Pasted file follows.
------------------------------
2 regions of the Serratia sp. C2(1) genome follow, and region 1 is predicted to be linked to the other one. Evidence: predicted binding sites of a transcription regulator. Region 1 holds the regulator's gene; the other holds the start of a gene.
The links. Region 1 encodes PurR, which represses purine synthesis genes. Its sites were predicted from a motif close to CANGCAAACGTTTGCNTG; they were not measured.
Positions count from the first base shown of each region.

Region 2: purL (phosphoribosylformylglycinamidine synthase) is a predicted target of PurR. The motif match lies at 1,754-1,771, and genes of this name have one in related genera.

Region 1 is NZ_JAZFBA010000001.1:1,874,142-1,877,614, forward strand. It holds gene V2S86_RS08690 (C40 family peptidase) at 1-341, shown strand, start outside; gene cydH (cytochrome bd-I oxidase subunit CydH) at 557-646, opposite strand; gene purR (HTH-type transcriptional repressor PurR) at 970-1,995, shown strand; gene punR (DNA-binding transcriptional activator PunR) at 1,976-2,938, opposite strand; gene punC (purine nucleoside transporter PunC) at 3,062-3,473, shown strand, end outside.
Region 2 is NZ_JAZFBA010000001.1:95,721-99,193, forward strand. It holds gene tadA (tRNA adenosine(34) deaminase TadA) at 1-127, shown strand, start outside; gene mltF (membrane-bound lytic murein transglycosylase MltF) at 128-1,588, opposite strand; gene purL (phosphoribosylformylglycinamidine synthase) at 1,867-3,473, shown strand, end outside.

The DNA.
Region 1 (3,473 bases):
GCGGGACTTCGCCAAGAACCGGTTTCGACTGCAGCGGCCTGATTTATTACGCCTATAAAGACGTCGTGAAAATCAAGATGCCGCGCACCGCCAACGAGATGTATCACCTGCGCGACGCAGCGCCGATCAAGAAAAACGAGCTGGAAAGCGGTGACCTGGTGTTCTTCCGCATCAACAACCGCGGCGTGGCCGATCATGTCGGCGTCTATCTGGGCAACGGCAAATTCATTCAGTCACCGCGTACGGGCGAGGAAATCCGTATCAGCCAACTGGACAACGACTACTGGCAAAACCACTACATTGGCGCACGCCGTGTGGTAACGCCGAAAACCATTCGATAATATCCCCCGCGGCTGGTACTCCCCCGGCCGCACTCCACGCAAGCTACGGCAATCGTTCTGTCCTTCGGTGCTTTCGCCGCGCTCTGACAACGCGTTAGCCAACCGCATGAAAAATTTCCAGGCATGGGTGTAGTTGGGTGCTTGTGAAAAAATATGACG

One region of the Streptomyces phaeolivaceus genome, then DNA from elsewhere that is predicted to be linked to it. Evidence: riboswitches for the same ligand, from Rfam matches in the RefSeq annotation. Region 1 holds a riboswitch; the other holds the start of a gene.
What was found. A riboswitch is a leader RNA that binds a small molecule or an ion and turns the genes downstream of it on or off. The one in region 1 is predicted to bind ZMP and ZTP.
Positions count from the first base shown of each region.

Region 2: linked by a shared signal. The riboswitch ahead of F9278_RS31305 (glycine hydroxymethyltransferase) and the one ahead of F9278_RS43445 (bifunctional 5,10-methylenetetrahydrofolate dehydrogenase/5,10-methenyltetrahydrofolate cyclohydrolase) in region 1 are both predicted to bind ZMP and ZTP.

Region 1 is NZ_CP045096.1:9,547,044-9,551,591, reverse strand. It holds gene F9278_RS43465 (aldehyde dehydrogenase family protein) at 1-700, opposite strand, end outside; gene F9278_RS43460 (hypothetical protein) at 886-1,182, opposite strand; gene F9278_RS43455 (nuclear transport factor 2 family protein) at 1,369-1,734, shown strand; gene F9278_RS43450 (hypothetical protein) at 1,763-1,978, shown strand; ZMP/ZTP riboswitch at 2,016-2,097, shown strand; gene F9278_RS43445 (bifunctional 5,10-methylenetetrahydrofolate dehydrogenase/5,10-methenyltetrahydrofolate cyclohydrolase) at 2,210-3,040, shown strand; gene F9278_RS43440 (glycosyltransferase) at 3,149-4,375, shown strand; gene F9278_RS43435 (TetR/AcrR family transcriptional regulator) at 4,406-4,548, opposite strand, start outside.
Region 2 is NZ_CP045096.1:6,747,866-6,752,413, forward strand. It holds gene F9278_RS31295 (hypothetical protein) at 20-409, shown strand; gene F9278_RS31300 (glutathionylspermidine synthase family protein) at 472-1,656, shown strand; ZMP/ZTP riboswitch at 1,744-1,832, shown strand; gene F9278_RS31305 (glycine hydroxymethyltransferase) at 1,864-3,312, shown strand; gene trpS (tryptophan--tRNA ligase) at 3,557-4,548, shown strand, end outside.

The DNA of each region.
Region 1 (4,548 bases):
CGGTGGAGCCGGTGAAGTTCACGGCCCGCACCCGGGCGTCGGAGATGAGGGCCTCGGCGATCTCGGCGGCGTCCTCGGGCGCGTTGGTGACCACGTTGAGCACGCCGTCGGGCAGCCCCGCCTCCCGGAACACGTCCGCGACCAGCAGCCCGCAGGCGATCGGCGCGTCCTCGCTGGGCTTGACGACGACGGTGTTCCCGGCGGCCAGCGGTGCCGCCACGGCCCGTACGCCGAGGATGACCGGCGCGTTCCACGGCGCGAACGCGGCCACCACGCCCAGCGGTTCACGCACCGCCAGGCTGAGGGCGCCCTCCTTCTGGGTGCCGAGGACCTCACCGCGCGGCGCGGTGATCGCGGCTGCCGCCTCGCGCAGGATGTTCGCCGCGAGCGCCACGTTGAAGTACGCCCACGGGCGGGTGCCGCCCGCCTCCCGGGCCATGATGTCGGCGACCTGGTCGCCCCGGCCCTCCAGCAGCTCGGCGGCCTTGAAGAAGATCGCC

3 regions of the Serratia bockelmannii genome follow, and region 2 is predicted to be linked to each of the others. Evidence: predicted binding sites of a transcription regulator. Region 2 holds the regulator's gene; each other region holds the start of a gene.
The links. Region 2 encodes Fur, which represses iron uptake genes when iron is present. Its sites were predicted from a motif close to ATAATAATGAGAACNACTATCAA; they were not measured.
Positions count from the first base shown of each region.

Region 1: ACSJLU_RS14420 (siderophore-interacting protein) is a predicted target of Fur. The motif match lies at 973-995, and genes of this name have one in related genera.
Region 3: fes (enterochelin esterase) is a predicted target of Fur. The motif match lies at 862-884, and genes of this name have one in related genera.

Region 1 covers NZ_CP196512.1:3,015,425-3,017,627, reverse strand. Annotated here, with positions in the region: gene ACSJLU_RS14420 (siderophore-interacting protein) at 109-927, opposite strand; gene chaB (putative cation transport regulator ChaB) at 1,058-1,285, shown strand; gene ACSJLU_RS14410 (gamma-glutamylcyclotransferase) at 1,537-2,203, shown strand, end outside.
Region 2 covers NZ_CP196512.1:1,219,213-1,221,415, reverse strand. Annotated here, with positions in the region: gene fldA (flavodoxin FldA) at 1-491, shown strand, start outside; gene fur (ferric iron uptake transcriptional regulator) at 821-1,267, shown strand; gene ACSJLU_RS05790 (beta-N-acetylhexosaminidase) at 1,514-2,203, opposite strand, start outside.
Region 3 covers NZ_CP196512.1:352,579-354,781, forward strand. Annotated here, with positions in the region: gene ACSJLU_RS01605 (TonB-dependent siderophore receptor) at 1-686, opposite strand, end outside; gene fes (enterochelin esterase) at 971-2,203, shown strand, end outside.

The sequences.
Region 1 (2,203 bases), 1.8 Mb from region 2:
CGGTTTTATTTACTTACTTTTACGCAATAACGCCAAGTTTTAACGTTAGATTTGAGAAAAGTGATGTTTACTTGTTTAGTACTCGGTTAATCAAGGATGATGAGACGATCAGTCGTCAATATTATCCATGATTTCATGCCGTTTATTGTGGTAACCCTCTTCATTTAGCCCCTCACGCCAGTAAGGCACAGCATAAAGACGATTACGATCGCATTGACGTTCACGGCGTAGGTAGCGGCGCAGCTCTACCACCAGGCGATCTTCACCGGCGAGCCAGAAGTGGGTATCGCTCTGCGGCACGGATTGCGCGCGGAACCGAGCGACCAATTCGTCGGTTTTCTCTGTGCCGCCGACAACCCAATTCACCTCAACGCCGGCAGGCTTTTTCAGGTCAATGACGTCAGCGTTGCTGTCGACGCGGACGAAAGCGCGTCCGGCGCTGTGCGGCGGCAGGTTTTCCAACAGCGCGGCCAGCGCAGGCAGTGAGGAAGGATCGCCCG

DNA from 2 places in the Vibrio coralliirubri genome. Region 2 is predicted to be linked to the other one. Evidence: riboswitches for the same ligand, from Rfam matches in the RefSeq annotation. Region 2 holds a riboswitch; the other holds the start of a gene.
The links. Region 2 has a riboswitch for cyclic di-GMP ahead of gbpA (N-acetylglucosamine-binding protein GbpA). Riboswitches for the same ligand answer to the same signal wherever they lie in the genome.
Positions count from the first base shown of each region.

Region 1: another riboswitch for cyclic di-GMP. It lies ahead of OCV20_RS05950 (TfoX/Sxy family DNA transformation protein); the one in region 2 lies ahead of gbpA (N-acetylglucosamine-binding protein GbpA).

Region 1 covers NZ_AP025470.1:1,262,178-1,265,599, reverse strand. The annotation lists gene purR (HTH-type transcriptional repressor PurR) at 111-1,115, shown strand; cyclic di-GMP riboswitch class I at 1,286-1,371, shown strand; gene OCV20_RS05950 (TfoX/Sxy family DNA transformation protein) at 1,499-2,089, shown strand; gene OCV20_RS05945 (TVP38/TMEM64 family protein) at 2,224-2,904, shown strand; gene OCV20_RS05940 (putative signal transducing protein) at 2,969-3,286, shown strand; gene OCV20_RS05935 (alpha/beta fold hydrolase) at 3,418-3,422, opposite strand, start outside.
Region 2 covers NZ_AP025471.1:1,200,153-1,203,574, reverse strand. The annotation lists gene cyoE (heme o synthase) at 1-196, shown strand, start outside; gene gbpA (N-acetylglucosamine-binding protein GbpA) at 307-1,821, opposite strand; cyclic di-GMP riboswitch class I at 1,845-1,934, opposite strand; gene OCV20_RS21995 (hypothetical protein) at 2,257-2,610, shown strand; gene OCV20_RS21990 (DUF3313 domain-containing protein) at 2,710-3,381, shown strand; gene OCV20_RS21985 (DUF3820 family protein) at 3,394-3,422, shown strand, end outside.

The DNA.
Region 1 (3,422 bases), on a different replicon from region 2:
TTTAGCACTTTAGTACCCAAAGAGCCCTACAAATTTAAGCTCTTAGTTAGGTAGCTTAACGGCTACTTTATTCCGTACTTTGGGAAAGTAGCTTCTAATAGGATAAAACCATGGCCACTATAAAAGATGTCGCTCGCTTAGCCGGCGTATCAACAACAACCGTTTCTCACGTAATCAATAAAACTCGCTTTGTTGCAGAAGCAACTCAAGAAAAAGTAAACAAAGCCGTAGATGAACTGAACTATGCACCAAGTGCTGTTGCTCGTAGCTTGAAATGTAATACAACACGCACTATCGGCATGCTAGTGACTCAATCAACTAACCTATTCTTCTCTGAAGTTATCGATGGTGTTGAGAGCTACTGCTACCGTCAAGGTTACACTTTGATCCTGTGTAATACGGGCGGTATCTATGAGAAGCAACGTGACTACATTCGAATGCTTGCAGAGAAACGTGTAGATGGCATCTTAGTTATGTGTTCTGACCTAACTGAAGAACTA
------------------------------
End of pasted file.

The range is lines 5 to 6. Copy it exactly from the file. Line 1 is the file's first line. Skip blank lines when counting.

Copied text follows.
Region 1 is NZ_JAZFBA010000001.1:1,874,142-1,877,614, forward strand. It holds gene V2S86_RS08690 (C40 family peptidase) at 1-341, shown strand, start outside; gene cydH (cytochrome bd-I oxidase subunit CydH) at 557-646, opposite strand; gene purR (HTH-type transcriptional repressor PurR) at 970-1,995, shown strand; gene punR (DNA-binding transcriptional activator PunR) at 1,976-2,938, opposite strand; gene punC (purine nucleoside transporter PunC) at 3,062-3,473, shown strand, end outside.
Region 2 is NZ_JAZFBA010000001.1:95,721-99,193, forward strand. It holds gene tadA (tRNA adenosine(34) deaminase TadA) at 1-127, shown strand, start outside; gene mltF (membrane-bound lytic murein transglycosylase MltF) at 128-1,588, opposite strand; gene purL (phosphoribosylformylglycinamidine synthase) at 1,867-3,473, shown strand, end outside.